Join us for a screening and discussion of "Being Mortal," a PBS Frontline film that originally aired in 2015.
From childhood on, we're barraged by messages that it's sad to be old. That wrinkles are embarrassing, and old people useless. Meet author and activist Ashton Applewhite, who believed them too, until she realized where this prejudice comes from and the damage it does. Lively, funny, and deeply researched, "This Chair Rocks" traces Applewhite's journey from apprehensive boomer to pro-aging radical, and in the process debunks myth after myth about late life.
The wealthy Oak Park banker John Farson had a passion for fine horses, but he eagerly adopted cars when they became available in the eagerly 20th century. By 1904, Farson and his family had four cars; by 1906, Farson was the president of the American Auto Association.
Explore Farson's love the automobile in this "Preservation in Person" lecture presented by Pleasant Home Foundation. Rob Buerglener, a teacher and historian of transportation and technology, has lectured widely and published articles on the dawn of the automobile age at the turn of the 20th century.
Explore the use of servants in Oak Park in the late Victorian Era in this "Preservation in Person" lecture offered by Pleasant Home Foundation. Many of the more prosperous homes, even some middle class families like the Wrights and Hemingways, had servants -- often immigrant teenagers -- who were an integral part of the household. Servants were regarded as a status symbol. Join Doug Deuchler, long-time educator, journalist and film historian to explore "Servants in Our Village -- 1880-1940.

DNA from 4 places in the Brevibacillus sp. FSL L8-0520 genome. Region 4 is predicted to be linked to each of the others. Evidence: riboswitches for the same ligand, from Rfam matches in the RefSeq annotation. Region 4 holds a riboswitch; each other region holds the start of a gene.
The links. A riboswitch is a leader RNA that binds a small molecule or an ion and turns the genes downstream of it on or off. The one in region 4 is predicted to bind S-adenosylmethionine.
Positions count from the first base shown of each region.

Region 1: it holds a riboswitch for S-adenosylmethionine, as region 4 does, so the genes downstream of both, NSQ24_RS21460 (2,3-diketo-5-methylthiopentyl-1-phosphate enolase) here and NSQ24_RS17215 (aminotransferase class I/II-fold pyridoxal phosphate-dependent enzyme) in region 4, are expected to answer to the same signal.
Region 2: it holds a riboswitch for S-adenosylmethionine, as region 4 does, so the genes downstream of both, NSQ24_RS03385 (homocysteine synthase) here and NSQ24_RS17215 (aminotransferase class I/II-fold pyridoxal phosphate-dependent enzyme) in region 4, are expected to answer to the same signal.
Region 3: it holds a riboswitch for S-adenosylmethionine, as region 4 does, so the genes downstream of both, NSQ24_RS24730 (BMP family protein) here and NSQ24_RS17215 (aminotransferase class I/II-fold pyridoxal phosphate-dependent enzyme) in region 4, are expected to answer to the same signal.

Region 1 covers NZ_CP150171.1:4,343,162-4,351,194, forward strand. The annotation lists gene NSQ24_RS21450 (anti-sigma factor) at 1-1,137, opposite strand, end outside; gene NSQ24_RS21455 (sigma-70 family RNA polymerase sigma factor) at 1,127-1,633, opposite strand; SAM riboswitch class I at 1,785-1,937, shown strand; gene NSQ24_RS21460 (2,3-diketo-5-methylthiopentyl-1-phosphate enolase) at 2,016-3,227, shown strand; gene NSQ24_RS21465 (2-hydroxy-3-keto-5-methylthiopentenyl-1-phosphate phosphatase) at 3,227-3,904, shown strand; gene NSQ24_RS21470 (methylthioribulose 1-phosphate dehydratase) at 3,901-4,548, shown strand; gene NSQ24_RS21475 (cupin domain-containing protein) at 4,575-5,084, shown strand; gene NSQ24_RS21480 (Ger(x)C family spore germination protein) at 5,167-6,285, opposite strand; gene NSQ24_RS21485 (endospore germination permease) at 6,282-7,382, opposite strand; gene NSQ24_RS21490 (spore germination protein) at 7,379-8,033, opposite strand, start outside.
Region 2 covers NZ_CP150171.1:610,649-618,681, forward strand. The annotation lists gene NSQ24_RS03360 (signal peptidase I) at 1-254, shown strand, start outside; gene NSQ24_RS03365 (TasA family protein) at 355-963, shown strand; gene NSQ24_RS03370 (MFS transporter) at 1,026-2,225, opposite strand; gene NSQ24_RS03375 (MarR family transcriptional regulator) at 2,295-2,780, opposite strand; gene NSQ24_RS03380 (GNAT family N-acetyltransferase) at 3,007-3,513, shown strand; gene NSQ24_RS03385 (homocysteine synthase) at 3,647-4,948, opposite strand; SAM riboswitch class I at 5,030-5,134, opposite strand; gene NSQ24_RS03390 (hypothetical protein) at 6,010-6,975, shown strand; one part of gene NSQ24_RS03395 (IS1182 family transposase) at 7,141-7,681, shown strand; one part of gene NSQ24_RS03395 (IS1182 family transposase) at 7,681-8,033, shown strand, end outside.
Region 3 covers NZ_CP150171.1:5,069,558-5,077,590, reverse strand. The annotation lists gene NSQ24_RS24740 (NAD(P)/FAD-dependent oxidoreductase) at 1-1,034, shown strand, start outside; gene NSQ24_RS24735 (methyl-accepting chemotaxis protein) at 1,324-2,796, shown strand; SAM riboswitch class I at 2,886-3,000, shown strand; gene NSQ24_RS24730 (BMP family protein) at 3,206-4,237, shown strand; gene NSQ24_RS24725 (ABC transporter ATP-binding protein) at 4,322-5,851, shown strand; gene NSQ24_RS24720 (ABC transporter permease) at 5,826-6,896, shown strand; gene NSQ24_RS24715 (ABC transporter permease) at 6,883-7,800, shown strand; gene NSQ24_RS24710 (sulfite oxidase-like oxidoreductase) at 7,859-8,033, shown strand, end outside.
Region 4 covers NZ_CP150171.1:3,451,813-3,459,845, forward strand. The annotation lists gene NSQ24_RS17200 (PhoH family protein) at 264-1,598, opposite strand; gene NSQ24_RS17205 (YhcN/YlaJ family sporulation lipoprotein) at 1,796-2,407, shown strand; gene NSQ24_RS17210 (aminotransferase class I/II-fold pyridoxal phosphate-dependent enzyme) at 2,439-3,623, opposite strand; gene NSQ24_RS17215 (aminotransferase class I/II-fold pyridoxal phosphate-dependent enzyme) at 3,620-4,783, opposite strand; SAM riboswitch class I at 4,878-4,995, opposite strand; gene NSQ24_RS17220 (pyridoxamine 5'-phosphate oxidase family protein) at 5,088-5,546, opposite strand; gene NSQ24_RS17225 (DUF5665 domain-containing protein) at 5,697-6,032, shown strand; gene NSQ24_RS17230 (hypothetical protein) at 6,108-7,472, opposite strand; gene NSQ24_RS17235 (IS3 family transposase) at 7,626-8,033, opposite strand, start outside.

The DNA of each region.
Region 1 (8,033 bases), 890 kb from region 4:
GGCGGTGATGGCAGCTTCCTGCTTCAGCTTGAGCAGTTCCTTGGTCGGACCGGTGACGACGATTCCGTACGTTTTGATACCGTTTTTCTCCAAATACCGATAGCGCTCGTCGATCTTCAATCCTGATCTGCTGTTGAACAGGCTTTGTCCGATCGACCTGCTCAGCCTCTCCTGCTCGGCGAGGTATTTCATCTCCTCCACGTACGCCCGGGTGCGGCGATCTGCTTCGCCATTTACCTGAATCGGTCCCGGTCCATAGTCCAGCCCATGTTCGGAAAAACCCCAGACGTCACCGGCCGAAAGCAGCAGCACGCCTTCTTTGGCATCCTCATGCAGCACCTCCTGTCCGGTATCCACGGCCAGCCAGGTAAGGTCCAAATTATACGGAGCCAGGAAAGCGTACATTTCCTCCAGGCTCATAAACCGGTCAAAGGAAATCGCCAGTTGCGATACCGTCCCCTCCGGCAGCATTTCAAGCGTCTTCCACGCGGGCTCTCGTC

Meet Jeff Ferdinand, author of "Austin Boulevard: The Invisible Line between Two Worlds," and hear the history of this street dividing Oak Park and Austin Village, located just across Austin Boulevard on the West Side of Chicago.
Chicago's Mayor (and just about everyone else) claims that Chicago is broke. This book, a civic education project, refutes that claim. Its authors -- Tom Tresser, Hilary Denk and Amara Enyia, along with others -- show that far from being broke, Chicago has ample resources to become the city we all need and deserve. Tom Tresser if a civic educator and public defender. With Benjamin Sugar, Tom co-founded The Civic Lab, a co-working space where activists, educators, coders and designers came to work, collaborate, teach and build tools for civic engagement.
"Enjoy a memorable evening of jazz" with songs from the Great American Songbook with the baritone balladeer and jazz vocalist Pharlis James, pianist Bobby Schiff and bassist Jim Cox. This trio will bring back the songs of Tony Bennett, Johnny Mathis, Frank Sinatra, Nat "King" Cole, Bobby Darin and many more. In addition to his fine singing voice, James has performed as a poet, stage actor and DJ at clubs across the Midwestern states for more than 30 years.
This is a special Money Smart Week program.
Meet Beth Kaplan, an Oak Park mom whose son Jacob was diagnosed with Autism before the age of two. Jacob is now 12 years old and learning to self-advocate. "Silence 2 Success: A Mother's Journey with Autism," is Kaplan's personal story which begins with a difficult pregnancy and a heart-wrenching diagnosis to a successful, thriving young boy.
Meet Oak Park artist Christine Baumbach and see her lovely paintings of western state vistas, seascapes, flowers, people and much more. A life-long artist Christine has been a muralist, interior decorator, painter and entrepreneur. Prior to her early years in corporate business, she joined the Peace Corps and ran an art workshop for disabled adults.